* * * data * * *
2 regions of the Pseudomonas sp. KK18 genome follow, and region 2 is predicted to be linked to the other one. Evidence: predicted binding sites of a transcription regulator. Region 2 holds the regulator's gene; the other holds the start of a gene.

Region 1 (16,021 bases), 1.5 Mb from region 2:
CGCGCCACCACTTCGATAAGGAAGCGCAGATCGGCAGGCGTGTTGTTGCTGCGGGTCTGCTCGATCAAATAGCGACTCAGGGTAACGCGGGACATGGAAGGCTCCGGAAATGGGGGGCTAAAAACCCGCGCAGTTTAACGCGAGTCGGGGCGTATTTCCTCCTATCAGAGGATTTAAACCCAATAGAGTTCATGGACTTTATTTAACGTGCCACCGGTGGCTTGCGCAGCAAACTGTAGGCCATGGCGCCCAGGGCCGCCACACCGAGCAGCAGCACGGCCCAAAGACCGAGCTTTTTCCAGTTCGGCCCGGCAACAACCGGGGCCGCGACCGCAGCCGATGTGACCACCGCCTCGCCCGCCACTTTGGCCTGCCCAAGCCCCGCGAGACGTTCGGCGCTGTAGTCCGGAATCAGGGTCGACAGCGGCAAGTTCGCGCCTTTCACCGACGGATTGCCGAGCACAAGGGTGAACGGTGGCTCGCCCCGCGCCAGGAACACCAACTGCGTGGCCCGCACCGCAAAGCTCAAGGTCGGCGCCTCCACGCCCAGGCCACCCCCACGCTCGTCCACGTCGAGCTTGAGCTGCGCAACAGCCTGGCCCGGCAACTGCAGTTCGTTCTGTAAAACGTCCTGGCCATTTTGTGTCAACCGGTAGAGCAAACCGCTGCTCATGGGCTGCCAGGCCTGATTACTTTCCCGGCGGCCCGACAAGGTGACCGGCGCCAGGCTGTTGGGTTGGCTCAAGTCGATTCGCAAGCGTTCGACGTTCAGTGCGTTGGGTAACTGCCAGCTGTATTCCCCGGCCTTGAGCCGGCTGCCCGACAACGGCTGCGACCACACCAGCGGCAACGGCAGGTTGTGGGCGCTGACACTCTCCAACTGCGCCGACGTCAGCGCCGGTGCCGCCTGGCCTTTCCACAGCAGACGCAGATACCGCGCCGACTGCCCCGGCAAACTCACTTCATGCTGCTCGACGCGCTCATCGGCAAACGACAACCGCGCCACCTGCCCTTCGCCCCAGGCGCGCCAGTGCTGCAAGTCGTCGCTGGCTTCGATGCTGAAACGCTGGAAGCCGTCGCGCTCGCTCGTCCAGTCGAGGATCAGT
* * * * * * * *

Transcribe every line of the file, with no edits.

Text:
2 regions of the Pseudomonas sp. KK18 genome follow, and region 2 is predicted to be linked to the other one. Evidence: predicted binding sites of a transcription regulator. Region 2 holds the regulator's gene; the other holds the start of a gene.

Region 1 (16,021 bases), 1.5 Mb from region 2:
CGCGCCACCACTTCGATAAGGAAGCGCAGATCGGCAGGCGTGTTGTTGCTGCGGGTCTGCTCGATCAAATAGCGACTCAGGGTAACGCGGGACATGGAAGGCTCCGGAAATGGGGGGCTAAAAACCCGCGCAGTTTAACGCGAGTCGGGGCGTATTTCCTCCTATCAGAGGATTTAAACCCAATAGAGTTCATGGACTTTATTTAACGTGCCACCGGTGGCTTGCGCAGCAAACTGTAGGCCATGGCGCCCAGGGCCGCCACACCGAGCAGCAGCACGGCCCAAAGACCGAGCTTTTTCCAGTTCGGCCCGGCAACAACCGGGGCCGCGACCGCAGCCGATGTGACCACCGCCTCGCCCGCCACTTTGGCCTGCCCAAGCCCCGCGAGACGTTCGGCGCTGTAGTCCGGAATCAGGGTCGACAGCGGCAAGTTCGCGCCTTTCACCGACGGATTGCCGAGCACAAGGGTGAACGGTGGCTCGCCCCGCGCCAGGAACACCAACTGCGTGGCCCGCACCGCAAAGCTCAAGGTCGGCGCCTCCACGCCCAGGCCACCCCCACGCTCGTCCACGTCGAGCTTGAGCTGCGCAACAGCCTGGCCCGGCAACTGCAGTTCGTTCTGTAAAACGTCCTGGCCATTTTGTGTCAACCGGTAGAGCAAACCGCTGCTCATGGGCTGCCAGGCCTGATTACTTTCCCGGCGGCCCGACAAGGTGACCGGCGCCAGGCTGTTGGGTTGGCTCAAGTCGATTCGCAAGCGTTCGACGTTCAGTGCGTTGGGTAACTGCCAGCTGTATTCCCCGGCCTTGAGCCGGCTGCCCGACAACGGCTGCGACCACACCAGCGGCAACGGCAGGTTGTGGGCGCTGACACTCTCCAACTGCGCCGACGTCAGCGCCGGTGCCGCCTGGCCTTTCCACAGCAGACGCAGATACCGCGCCGACTGCCCCGGCAAACTCACTTCATGCTGCTCGACGCGCTCATCGGCAAACGACAACCGCGCCACCTGCCCTTCGCCCCAGGCGCGCCAGTGCTGCAAGTCGTCGCTGGCTTCGATGCTGAAACGCTGGAAGCCGTCGCGCTCGCTCGTCCAGTCGAGGATCAGT